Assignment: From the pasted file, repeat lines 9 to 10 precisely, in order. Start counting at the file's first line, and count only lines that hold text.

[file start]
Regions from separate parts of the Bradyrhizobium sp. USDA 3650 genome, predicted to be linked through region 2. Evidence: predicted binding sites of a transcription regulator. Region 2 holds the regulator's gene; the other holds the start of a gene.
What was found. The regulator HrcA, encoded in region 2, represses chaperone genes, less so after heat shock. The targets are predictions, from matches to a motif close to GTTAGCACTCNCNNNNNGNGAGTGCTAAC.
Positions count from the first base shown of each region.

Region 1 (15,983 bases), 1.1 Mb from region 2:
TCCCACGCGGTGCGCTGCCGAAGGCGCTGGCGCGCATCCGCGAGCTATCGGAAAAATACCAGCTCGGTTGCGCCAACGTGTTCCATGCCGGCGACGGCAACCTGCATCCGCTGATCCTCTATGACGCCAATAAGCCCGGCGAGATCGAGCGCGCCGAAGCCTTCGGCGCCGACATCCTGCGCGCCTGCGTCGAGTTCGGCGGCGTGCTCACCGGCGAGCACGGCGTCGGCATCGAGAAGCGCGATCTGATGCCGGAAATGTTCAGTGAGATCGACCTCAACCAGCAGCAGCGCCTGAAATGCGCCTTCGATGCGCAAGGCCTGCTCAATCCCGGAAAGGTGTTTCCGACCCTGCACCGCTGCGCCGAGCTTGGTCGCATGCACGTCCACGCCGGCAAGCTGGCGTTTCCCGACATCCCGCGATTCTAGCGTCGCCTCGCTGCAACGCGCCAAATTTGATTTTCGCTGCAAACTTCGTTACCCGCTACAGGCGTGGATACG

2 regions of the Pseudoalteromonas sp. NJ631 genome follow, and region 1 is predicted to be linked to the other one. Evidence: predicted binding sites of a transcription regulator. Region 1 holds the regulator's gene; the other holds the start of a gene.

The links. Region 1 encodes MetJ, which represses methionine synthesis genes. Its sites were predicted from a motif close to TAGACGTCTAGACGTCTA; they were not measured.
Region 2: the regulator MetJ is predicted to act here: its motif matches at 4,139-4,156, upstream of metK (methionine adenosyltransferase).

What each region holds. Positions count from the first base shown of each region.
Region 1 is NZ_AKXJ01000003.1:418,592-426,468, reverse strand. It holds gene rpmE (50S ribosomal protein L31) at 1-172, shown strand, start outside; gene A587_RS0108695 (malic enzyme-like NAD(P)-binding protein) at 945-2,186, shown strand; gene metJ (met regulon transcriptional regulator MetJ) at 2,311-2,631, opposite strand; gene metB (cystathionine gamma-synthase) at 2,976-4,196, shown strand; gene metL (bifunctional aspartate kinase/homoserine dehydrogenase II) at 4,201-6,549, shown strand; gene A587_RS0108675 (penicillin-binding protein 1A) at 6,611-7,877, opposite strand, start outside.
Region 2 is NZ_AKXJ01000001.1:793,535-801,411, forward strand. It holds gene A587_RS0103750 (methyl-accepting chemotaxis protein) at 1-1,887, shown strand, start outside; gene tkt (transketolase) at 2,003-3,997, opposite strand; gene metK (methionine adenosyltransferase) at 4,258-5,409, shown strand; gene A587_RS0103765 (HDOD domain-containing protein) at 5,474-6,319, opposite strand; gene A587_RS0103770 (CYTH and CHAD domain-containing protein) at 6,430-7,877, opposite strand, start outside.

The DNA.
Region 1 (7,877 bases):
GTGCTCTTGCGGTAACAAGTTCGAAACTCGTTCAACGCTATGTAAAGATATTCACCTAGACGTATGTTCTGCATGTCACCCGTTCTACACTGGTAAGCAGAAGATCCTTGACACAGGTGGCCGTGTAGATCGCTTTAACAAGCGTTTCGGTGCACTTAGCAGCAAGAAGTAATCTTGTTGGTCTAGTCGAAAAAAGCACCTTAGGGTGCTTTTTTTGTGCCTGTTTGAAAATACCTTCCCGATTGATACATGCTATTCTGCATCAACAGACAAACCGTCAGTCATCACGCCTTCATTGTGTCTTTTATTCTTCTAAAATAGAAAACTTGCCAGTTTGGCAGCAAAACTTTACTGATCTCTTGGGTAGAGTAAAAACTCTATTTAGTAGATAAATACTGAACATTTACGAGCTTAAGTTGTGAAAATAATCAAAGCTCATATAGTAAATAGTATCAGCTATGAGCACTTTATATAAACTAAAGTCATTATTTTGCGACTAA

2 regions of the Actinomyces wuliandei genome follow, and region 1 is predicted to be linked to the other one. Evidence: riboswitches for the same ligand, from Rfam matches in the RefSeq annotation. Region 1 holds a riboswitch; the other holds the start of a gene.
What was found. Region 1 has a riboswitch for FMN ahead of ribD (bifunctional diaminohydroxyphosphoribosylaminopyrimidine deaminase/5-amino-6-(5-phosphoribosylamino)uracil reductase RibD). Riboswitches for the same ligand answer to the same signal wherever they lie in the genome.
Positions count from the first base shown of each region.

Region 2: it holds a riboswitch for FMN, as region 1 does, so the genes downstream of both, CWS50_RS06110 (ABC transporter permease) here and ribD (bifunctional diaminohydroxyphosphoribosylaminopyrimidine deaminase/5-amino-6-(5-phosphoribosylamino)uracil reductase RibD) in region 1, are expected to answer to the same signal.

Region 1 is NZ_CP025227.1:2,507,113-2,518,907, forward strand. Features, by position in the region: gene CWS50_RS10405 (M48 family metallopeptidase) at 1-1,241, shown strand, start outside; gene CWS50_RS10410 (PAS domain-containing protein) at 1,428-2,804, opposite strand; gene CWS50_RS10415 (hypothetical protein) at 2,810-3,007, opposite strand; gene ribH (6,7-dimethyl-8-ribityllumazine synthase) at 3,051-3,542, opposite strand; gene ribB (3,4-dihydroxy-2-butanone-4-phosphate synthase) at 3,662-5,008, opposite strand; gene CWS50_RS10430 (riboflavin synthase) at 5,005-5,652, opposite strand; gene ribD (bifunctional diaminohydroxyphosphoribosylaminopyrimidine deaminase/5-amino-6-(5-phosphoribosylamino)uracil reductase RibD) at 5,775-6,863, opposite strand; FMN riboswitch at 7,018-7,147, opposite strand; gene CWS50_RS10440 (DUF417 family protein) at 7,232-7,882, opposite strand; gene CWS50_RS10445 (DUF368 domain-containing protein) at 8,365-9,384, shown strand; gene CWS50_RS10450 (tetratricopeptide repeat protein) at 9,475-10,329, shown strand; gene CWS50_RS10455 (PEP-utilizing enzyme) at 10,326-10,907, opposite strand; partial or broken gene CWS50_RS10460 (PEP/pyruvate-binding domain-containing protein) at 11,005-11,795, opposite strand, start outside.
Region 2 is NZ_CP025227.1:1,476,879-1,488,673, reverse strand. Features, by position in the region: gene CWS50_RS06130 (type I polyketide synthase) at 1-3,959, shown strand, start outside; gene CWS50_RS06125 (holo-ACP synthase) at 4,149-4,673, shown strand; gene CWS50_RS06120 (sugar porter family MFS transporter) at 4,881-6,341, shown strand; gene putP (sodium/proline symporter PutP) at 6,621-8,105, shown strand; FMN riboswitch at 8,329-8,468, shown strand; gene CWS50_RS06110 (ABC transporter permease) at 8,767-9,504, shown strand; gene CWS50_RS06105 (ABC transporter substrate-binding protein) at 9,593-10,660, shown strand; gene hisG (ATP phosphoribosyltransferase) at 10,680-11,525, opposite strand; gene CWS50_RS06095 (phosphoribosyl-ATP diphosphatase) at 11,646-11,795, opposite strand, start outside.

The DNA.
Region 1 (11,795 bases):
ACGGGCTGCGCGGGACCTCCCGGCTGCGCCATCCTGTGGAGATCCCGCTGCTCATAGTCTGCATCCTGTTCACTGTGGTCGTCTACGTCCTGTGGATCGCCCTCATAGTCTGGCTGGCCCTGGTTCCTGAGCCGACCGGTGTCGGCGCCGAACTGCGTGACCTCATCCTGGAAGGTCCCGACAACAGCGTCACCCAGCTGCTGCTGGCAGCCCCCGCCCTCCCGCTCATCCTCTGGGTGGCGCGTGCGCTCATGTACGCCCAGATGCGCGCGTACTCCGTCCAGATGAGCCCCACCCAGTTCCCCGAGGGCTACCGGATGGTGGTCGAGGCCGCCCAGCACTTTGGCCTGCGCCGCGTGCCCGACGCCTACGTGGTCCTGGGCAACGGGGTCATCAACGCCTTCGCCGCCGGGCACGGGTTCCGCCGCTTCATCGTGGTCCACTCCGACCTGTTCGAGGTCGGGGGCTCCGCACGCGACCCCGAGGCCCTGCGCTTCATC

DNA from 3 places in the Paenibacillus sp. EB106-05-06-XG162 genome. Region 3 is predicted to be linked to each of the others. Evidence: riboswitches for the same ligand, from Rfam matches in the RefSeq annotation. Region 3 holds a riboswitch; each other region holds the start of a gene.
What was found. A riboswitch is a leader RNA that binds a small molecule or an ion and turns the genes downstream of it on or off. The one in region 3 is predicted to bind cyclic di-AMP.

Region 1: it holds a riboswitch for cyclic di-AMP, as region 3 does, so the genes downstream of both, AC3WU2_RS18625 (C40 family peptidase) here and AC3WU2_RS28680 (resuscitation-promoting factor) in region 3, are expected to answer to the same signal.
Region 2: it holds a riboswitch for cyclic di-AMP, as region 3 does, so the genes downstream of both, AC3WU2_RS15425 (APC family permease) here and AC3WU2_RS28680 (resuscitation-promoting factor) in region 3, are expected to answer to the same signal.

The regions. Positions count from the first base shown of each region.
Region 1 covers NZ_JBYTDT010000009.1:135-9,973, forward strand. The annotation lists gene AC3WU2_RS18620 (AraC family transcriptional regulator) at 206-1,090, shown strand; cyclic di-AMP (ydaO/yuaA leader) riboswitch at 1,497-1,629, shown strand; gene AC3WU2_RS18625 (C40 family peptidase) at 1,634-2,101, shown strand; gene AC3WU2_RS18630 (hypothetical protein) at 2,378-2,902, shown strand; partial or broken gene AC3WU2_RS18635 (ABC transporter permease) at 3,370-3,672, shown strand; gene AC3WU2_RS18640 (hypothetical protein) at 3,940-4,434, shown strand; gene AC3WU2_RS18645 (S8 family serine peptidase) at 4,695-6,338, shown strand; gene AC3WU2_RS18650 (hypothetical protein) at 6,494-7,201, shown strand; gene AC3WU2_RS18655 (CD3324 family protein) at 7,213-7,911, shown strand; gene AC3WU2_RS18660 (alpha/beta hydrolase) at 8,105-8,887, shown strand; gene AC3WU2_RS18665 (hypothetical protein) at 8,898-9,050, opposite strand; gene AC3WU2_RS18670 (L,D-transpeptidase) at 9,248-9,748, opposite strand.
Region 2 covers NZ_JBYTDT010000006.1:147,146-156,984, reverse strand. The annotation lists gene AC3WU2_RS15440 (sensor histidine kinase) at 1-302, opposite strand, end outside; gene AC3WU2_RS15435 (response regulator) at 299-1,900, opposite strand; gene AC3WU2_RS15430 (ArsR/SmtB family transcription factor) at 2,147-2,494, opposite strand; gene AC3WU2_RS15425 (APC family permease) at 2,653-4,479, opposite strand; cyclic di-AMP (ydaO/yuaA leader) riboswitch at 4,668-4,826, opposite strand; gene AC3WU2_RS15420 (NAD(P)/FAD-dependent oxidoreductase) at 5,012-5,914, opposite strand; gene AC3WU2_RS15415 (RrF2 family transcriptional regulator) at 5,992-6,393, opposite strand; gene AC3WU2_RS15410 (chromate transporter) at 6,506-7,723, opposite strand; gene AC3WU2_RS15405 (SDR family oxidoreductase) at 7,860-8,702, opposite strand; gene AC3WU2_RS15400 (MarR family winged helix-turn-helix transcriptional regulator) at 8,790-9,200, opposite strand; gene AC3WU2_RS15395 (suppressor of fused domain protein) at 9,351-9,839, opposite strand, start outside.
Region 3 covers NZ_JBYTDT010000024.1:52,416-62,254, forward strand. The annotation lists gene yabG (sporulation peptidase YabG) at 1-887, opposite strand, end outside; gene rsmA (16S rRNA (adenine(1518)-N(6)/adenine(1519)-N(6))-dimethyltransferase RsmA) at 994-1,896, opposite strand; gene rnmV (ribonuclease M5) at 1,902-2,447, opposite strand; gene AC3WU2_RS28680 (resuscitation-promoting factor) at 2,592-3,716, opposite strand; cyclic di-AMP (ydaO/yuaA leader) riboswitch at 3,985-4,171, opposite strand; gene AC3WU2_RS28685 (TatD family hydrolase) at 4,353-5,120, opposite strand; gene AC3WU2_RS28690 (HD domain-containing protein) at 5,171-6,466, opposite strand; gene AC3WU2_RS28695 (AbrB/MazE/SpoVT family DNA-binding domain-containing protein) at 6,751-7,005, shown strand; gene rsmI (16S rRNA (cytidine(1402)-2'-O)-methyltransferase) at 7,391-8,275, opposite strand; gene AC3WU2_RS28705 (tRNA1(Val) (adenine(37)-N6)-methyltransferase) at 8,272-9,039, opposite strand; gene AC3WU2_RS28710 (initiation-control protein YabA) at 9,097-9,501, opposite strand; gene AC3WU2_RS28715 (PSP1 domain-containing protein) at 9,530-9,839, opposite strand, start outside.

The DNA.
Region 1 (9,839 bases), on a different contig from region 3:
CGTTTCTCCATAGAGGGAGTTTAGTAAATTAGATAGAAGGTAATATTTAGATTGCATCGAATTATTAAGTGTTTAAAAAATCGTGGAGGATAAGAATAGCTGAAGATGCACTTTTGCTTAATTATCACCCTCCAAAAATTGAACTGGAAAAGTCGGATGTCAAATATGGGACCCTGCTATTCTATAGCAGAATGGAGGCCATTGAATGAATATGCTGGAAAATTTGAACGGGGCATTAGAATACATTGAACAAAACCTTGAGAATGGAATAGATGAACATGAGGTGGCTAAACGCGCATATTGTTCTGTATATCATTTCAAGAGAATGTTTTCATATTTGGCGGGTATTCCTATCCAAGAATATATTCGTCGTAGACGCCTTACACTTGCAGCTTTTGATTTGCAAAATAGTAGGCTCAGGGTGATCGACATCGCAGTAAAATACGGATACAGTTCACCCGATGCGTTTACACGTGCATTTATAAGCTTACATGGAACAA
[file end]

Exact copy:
What each region holds. Positions count from the first base shown of each region.
Region 1 is NZ_AKXJ01000003.1:418,592-426,468, reverse strand. It holds gene rpmE (50S ribosomal protein L31) at 1-172, shown strand, start outside; gene A587_RS0108695 (malic enzyme-like NAD(P)-binding protein) at 945-2,186, shown strand; gene metJ (met regulon transcriptional regulator MetJ) at 2,311-2,631, opposite strand; gene metB (cystathionine gamma-synthase) at 2,976-4,196, shown strand; gene metL (bifunctional aspartate kinase/homoserine dehydrogenase II) at 4,201-6,549, shown strand; gene A587_RS0108675 (penicillin-binding protein 1A) at 6,611-7,877, opposite strand, start outside.